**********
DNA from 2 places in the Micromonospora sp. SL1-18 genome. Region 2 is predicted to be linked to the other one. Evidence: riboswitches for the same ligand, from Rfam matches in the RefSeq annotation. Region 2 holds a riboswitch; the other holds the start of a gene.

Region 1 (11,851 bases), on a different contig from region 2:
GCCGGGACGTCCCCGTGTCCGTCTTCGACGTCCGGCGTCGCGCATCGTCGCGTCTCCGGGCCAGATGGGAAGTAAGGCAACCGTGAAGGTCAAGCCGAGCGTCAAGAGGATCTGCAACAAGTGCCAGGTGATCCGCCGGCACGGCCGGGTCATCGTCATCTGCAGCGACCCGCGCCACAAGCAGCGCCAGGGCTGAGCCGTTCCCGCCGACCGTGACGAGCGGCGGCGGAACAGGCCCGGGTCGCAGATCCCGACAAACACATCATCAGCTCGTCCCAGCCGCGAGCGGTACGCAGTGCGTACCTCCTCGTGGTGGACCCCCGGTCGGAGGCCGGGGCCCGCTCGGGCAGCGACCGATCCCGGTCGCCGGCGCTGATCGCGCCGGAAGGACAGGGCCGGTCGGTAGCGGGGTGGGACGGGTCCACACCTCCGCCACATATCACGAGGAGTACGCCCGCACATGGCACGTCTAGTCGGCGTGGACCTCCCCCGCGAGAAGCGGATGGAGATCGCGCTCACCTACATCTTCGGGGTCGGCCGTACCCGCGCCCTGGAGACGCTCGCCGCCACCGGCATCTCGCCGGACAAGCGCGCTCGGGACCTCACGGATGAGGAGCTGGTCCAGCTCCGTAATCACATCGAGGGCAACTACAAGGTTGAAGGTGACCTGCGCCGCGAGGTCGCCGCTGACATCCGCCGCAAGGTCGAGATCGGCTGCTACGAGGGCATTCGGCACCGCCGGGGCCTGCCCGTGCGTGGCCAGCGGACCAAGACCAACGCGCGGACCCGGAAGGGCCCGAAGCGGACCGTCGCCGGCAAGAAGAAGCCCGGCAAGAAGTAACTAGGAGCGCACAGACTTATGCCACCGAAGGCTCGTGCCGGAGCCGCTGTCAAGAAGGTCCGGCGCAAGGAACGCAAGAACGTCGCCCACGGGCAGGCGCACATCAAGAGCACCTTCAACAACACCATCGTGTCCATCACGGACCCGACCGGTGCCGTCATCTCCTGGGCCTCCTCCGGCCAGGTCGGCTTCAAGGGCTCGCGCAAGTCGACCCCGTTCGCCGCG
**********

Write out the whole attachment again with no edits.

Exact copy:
DNA from 2 places in the Micromonospora sp. SL1-18 genome. Region 2 is predicted to be linked to the other one. Evidence: riboswitches for the same ligand, from Rfam matches in the RefSeq annotation. Region 2 holds a riboswitch; the other holds the start of a gene.

Region 1 (11,851 bases), on a different contig from region 2:
GCCGGGACGTCCCCGTGTCCGTCTTCGACGTCCGGCGTCGCGCATCGTCGCGTCTCCGGGCCAGATGGGAAGTAAGGCAACCGTGAAGGTCAAGCCGAGCGTCAAGAGGATCTGCAACAAGTGCCAGGTGATCCGCCGGCACGGCCGGGTCATCGTCATCTGCAGCGACCCGCGCCACAAGCAGCGCCAGGGCTGAGCCGTTCCCGCCGACCGTGACGAGCGGCGGCGGAACAGGCCCGGGTCGCAGATCCCGACAAACACATCATCAGCTCGTCCCAGCCGCGAGCGGTACGCAGTGCGTACCTCCTCGTGGTGGACCCCCGGTCGGAGGCCGGGGCCCGCTCGGGCAGCGACCGATCCCGGTCGCCGGCGCTGATCGCGCCGGAAGGACAGGGCCGGTCGGTAGCGGGGTGGGACGGGTCCACACCTCCGCCACATATCACGAGGAGTACGCCCGCACATGGCACGTCTAGTCGGCGTGGACCTCCCCCGCGAGAAGCGGATGGAGATCGCGCTCACCTACATCTTCGGGGTCGGCCGTACCCGCGCCCTGGAGACGCTCGCCGCCACCGGCATCTCGCCGGACAAGCGCGCTCGGGACCTCACGGATGAGGAGCTGGTCCAGCTCCGTAATCACATCGAGGGCAACTACAAGGTTGAAGGTGACCTGCGCCGCGAGGTCGCCGCTGACATCCGCCGCAAGGTCGAGATCGGCTGCTACGAGGGCATTCGGCACCGCCGGGGCCTGCCCGTGCGTGGCCAGCGGACCAAGACCAACGCGCGGACCCGGAAGGGCCCGAAGCGGACCGTCGCCGGCAAGAAGAAGCCCGGCAAGAAGTAACTAGGAGCGCACAGACTTATGCCACCGAAGGCTCGTGCCGGAGCCGCTGTCAAGAAGGTCCGGCGCAAGGAACGCAAGAACGTCGCCCACGGGCAGGCGCACATCAAGAGCACCTTCAACAACACCATCGTGTCCATCACGGACCCGACCGGTGCCGTCATCTCCTGGGCCTCCTCCGGCCAGGTCGGCTTCAAGGGCTCGCGCAAGTCGACCCCGTTCGCCGCG